My opponent, Obi-Vaughn Kenobi, Master Jedi of the Linux greybeards order, has proposed that older PC hardware needs Windows 8 like a "fish needs a bicycle"
His comparison is as ludicrous as if he were to propose that his beloved Shi-Tsu is even anywhere near as intelligent as either of my miniature poodles. Which it isn't.
Look, if your PC is ten years old, guess what: It's time to buy a new PC.
Even the most inexpensive, bargain basement $399-$499 COSTCO or Wal-Mart laptop or desktop Chinese special running Windows 8 is going to give you a better and certainly more secure experience than what you're (probably) currently using, no disrespect to Obi-Vaughn's beloved obscure Linux distribution running on his TRS-80 or Atari 800 intended.
But for those of you who have systems that are in the range of four or five years old, installing the Windows 8 upgrade is probably a no-brainer, and your system will run faster and more reliably and more secure than it did before.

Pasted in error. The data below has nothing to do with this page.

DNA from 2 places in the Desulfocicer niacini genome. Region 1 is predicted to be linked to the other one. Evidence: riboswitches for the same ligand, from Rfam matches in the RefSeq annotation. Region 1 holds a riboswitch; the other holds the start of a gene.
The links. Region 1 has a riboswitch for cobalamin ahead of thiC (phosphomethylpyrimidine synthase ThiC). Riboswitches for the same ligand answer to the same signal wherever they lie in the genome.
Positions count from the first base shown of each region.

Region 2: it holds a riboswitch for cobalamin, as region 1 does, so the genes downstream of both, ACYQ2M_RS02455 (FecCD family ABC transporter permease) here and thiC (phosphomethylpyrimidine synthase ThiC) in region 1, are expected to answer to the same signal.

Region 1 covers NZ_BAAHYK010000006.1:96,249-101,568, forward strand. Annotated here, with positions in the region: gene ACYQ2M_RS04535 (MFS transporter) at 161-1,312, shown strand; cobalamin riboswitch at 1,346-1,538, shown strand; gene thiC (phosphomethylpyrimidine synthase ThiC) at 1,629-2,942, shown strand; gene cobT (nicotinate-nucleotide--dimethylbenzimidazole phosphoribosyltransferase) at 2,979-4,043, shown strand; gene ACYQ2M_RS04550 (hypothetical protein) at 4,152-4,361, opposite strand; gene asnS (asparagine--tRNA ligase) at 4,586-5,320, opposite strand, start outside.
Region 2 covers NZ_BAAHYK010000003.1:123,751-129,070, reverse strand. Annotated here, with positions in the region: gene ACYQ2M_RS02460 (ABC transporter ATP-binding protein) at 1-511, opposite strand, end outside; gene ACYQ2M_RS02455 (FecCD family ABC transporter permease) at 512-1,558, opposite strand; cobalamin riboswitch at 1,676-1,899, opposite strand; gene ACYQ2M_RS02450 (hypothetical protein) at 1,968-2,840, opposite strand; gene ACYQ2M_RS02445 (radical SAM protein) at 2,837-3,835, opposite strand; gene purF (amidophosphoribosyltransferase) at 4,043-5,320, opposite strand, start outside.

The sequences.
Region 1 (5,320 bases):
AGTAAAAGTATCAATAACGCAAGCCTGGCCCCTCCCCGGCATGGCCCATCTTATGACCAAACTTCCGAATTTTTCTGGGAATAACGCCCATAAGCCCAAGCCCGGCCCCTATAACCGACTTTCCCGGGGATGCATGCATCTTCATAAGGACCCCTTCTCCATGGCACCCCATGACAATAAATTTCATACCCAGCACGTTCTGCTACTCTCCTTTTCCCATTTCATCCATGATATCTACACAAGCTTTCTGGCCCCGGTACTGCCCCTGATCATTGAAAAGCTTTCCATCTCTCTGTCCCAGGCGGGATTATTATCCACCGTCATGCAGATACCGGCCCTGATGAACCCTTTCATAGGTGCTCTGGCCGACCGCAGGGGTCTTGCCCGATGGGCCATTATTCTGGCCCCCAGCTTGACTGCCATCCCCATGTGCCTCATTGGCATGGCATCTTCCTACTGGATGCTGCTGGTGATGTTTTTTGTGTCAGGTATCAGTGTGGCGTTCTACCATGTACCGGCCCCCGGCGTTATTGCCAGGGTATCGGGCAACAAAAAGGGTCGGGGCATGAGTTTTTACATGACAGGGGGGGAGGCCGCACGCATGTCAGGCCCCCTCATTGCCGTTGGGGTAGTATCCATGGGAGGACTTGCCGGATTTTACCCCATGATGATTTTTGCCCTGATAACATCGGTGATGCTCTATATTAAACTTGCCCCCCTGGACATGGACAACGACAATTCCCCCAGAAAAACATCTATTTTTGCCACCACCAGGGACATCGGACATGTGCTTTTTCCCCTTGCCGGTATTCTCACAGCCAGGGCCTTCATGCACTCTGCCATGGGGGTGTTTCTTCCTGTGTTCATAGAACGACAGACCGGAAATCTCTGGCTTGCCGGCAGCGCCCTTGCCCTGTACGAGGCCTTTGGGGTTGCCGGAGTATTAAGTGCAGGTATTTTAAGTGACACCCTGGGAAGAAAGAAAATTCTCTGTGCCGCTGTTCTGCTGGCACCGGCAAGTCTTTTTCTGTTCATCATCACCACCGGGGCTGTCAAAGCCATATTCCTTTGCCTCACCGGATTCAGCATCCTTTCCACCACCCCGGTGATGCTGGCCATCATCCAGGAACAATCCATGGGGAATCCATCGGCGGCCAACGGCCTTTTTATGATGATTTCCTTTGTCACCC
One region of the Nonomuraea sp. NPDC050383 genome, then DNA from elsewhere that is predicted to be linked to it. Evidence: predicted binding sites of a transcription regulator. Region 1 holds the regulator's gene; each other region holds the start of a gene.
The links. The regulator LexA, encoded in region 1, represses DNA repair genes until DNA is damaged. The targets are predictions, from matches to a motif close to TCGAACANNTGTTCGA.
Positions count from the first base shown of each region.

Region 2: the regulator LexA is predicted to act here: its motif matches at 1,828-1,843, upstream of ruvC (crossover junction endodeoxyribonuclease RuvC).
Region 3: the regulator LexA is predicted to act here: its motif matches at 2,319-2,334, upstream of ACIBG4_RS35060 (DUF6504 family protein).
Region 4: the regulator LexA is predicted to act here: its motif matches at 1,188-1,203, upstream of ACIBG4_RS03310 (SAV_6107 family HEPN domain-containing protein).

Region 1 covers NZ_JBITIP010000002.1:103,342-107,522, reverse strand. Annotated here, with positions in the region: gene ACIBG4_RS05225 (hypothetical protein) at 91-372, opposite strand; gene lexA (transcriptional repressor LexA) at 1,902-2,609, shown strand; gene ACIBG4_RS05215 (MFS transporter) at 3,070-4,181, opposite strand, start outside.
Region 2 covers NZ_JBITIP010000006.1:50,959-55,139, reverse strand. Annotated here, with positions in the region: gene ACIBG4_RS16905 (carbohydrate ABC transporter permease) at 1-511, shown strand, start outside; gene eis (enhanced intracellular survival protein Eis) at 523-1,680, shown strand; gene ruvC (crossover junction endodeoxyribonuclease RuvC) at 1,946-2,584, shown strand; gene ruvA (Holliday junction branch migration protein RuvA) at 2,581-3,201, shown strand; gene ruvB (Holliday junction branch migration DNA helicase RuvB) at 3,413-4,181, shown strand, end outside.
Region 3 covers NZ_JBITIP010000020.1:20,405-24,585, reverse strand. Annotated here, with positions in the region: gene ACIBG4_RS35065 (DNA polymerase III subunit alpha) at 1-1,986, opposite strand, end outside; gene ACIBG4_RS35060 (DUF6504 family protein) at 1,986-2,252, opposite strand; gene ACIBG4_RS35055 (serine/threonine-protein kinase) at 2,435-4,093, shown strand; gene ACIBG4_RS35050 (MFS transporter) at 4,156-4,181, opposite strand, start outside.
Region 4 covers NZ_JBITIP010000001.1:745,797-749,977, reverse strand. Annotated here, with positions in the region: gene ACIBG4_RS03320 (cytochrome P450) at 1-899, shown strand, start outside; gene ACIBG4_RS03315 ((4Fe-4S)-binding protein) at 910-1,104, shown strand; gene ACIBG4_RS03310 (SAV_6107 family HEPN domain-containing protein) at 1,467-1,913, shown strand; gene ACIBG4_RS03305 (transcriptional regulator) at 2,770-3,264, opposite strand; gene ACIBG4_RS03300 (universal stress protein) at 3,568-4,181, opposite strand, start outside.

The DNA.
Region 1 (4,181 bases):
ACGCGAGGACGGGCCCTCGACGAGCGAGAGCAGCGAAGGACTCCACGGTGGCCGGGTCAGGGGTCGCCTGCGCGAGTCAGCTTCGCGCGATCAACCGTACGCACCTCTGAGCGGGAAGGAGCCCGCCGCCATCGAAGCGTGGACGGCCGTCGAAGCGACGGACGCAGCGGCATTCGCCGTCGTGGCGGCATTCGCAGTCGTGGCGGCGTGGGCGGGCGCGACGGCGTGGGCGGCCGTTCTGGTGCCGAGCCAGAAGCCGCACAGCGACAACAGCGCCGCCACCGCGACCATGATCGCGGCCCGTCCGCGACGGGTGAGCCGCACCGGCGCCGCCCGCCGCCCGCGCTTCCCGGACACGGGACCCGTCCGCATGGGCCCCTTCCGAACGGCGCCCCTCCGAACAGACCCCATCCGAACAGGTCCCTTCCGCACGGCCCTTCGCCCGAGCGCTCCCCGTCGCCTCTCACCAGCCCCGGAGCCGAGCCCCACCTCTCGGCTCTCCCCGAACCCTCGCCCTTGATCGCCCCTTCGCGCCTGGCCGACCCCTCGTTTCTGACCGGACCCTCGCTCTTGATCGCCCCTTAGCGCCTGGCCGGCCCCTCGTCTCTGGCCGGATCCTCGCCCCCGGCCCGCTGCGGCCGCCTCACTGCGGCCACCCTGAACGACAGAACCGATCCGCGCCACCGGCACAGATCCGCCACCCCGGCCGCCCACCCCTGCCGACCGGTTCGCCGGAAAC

But you may ask, "What is the value of upgrading my PC to the newest version of Windows?"
From the perspective of the regular and corporate end-user I believe that Windows 8 represents a substantial refresh and performance fine-tuning of the traditional core Windows operating system components which include a the kernel, device drivers, networking services, the Win32 desktop and Internet Explorer.
This is combined with a number of value added services which include built-in anti-malware in the form of the new Windows Defender (antivirus/antispyware) as well as cloud integration (single sign-on via Windows Live account, Skydrive, etc.) and built-in virtualization for Windows 8 Professional users (Hyper-V) just to name a few.